Commissioners to decide fate of airport expansion by Sept. 29

$74 million project would be funded largely by FAA

September 08, 2011|By Bob Allen

The Board of County Commissioners last week gave themselves a Sept. 29 deadline on making a decision on whether to proceed with a $74 million expansion of Carroll County Regional Airport.

The expansion plan has been studied for years, and would include extending the runway from its present length of 5,100 feet to 6,400 feet to accommodate larger aircraft.

At a Sept. 1 meeting in the County Office Building in Westminster, staff briefed the commissioners on an issue that many consider was a key issue in last year's commissioner elections — which saw an entirely new board elected.

Staff told commissioners that if the board were to move forward with the expansion, all but about 2.5 percent of the $74 million cost would be paid by the Federal Aviation Administration and the Maryland Aviation Administration.

Even so, questions and comments from the commissioners reflected skepticism about whether or not the expansion would be an efficient engine for future economic development in the county.

The commissioners said that in making a decision, the board will take into account opposition to the expansion from a number of residents living near the airport.

Complaints have mostly centered on noise and related quality of life issues, along with suspicions that the expansion — even with the county's limited financial contribution — would be a case of chasing good money with bad.

"The last expansion we had in the 1990s was promised to attract jobs," said Westminster resident Mary Kowalski, who herself was a 2010 commissioner candidate, but lost in the primary. "But it has only sunk the airport and the county deeper in debt and made us more dependent on federal government."

The expansion would include lengthening the runway to accommodate larger aircraft, classified as C-III craft.

Under FAA standards, the airport's runway and its approach lanes are currently configured to safely accommodate C-II aircraft, with wing spans ranging from 49 to 78 feet.

With the proposed expansion the airport could safely handle C-III aircraft, which have wing spans of 79 to 118 feet.

County Department of Public Works Director Tom Rio, along with airport manager Joe McKelvy, public works employee Jeff Topper and David Jones, a consultant with Delta Airport Consultants Inc., cited studies showing the potential economic benefits of expansion.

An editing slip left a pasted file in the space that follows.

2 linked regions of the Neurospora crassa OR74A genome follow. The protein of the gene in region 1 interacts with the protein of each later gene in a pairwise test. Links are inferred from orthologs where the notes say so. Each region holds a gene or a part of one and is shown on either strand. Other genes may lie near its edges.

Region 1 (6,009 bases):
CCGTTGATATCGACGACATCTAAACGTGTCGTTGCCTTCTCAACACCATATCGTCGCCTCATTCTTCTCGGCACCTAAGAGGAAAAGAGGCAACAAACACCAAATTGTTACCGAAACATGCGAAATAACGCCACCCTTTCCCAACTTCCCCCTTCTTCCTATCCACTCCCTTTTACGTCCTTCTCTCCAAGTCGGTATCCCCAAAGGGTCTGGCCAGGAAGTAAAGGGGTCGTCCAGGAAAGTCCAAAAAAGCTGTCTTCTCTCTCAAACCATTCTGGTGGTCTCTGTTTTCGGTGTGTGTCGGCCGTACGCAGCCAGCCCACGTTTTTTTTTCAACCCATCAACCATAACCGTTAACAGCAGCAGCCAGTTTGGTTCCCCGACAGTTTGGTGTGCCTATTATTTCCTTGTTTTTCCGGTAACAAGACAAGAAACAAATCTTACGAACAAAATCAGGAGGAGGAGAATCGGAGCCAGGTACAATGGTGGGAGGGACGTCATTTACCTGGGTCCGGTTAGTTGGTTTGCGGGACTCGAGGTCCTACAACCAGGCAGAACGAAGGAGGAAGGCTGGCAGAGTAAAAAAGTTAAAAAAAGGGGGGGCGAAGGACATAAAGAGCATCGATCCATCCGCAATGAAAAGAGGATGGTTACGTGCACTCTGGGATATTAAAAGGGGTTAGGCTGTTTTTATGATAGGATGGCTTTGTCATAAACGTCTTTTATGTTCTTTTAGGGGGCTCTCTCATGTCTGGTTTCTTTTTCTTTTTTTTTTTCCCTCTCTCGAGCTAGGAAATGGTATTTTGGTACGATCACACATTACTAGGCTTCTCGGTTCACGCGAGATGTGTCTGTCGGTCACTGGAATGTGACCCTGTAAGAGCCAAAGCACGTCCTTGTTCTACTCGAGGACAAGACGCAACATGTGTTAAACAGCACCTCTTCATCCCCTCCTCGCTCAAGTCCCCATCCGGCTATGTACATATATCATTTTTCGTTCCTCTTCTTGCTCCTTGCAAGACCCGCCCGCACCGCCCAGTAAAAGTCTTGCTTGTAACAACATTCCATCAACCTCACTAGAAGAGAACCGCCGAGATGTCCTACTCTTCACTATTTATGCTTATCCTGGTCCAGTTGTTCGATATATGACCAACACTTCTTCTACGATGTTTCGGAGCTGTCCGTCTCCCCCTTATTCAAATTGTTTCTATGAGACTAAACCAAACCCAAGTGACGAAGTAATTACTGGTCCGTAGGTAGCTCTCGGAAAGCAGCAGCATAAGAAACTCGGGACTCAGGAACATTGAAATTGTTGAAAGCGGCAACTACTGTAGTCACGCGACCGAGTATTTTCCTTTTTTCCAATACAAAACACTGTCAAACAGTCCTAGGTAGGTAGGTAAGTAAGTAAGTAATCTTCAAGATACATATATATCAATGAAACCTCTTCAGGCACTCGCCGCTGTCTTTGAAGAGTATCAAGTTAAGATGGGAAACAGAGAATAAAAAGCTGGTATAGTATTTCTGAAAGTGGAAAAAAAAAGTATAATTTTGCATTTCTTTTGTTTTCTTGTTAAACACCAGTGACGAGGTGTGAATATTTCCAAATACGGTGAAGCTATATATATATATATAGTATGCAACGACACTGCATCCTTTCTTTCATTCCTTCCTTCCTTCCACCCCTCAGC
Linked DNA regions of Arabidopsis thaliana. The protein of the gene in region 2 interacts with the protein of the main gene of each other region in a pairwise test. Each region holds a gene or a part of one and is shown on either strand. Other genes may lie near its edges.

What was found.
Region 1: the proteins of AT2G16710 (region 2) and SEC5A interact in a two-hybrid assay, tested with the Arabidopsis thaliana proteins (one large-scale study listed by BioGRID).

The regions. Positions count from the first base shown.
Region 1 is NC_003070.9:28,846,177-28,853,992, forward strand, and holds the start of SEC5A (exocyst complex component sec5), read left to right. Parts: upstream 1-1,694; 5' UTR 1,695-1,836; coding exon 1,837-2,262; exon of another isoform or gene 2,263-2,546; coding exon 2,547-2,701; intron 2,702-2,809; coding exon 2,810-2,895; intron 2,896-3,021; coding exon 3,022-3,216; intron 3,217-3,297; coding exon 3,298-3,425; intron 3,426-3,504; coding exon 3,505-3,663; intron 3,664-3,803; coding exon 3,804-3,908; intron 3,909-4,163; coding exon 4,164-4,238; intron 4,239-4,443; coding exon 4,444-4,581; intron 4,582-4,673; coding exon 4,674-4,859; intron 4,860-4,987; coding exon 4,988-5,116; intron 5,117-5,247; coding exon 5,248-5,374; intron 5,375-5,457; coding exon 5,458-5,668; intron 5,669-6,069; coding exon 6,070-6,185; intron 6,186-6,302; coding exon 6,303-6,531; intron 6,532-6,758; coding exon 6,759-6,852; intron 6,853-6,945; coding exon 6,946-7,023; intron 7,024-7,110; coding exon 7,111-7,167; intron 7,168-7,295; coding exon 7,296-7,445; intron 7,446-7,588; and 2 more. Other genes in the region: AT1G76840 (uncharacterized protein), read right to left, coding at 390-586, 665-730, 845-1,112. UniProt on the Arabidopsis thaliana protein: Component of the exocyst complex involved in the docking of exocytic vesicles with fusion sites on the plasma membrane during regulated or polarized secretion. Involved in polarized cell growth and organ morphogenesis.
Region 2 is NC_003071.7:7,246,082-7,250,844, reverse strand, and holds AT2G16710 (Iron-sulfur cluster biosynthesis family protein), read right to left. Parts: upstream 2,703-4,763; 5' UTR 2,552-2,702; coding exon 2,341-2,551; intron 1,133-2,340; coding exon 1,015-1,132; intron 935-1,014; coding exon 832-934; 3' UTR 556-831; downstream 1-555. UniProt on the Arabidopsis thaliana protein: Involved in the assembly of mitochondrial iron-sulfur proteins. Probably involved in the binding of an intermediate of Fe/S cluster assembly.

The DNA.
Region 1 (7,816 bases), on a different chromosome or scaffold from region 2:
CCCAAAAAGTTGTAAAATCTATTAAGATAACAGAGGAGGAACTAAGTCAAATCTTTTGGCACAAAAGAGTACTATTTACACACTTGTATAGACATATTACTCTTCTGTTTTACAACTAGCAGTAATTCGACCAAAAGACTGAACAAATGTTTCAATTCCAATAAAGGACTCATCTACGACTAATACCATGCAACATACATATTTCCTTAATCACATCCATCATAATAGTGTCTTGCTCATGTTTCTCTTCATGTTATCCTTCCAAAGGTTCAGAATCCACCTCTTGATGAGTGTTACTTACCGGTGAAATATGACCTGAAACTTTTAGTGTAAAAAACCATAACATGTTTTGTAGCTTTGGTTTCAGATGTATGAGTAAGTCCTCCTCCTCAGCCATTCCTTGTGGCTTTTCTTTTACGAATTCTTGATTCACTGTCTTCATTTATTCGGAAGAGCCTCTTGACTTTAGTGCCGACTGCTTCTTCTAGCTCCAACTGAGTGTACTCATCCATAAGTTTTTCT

Rio and Jones said studies project the expansion would bring increased in revenues from fuel sales, user fees and hangar rentals to the county's airport enterprise fund.

Yet, nearly all the commissioners expressed doubt that the projections were tangible enough to justify an expansion.

If the board votes not to proceed, the airport could revert to C-II status — a move that planners said would trigger the cost of a new master plan and another impact study, since the most recent study determined the impact of expanding to C-III status.

Also, Rio and Jones said without the expansion, it's likely some aviation-related companies now at the airport may leave, since their future operations might depend on the use of C-III aircraft.

Right of refusal?

Staff told the commissioners that the airport also carries an added wrinkle: Because the facility is considered a "public use" airport, FAA guidelines say it cannot, in a sense, turn C-III aircraft away.

Presently, C-III aircraft can use the airport, but only on a limited basis — meaning that if a company at the airport says it needs C-III aircraft, the airport could be forced to expand to C-III status.

And, if there are more than 500 C-III "operations" at the airport in a given year, the FAA could withhold funds if the county decides not to expand it.

District 5 Commissioner Doug Howard, who serves as president of the board, asked it if might be possible to impose a prohibitively high landing fee on C-III aircraft — to deter CIII users from wanting to land here.

Jones said it might work, but such fee are reviewed by the FAA to determine if they are fair and reasonable.

The board made no decisions at last week's session, but members said they would reach a verdict on the expansion by Sept. 29.

A timeline and additional details on the expansion proposal may be found at ccgovernment.carr.org/ccg/airport/default.asp and at http://www.ccramasterplan.com/news.php.

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